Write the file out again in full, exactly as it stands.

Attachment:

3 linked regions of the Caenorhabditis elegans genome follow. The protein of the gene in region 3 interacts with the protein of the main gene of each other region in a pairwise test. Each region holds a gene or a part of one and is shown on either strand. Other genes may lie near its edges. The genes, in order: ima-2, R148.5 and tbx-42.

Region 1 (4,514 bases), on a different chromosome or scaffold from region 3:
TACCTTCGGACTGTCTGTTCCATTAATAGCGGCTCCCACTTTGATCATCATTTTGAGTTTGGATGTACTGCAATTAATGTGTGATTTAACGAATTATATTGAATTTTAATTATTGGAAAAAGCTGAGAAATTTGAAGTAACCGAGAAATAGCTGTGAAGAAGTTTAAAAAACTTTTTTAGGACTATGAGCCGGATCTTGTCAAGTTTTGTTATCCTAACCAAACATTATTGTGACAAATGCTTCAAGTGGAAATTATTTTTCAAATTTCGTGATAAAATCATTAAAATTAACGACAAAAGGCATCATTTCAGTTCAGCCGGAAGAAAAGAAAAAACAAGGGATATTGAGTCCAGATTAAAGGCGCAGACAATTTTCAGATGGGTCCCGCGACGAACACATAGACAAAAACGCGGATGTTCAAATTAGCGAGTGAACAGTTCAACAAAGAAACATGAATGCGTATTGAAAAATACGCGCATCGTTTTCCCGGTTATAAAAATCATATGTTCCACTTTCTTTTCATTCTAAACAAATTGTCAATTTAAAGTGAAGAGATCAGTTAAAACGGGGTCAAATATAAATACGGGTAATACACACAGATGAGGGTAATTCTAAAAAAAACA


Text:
3 linked regions of the Caenorhabditis elegans genome follow. The protein of the gene in region 3 interacts with the protein of the main gene of each other region in a pairwise test. Each region holds a gene or a part of one and is shown on either strand. Other genes may lie near its edges. The genes, in order: ima-2, R148.5 and tbx-42.

Region 1 (4,514 bases), on a different chromosome or scaffold from region 3:
TACCTTCGGACTGTCTGTTCCATTAATAGCGGCTCCCACTTTGATCATCATTTTGAGTTTGGATGTACTGCAATTAATGTGTGATTTAACGAATTATATTGAATTTTAATTATTGGAAAAAGCTGAGAAATTTGAAGTAACCGAGAAATAGCTGTGAAGAAGTTTAAAAAACTTTTTTAGGACTATGAGCCGGATCTTGTCAAGTTTTGTTATCCTAACCAAACATTATTGTGACAAATGCTTCAAGTGGAAATTATTTTTCAAATTTCGTGATAAAATCATTAAAATTAACGACAAAAGGCATCATTTCAGTTCAGCCGGAAGAAAAGAAAAAACAAGGGATATTGAGTCCAGATTAAAGGCGCAGACAATTTTCAGATGGGTCCCGCGACGAACACATAGACAAAAACGCGGATGTTCAAATTAGCGAGTGAACAGTTCAACAAAGAAACATGAATGCGTATTGAAAAATACGCGCATCGTTTTCCCGGTTATAAAAATCATATGTTCCACTTTCTTTTCATTCTAAACAAATTGTCAATTTAAAGTGAAGAGATCAGTTAAAACGGGGTCAAATATAAATACGGGTAATACACACAGATGAGGGTAATTCTAAAAAAAACA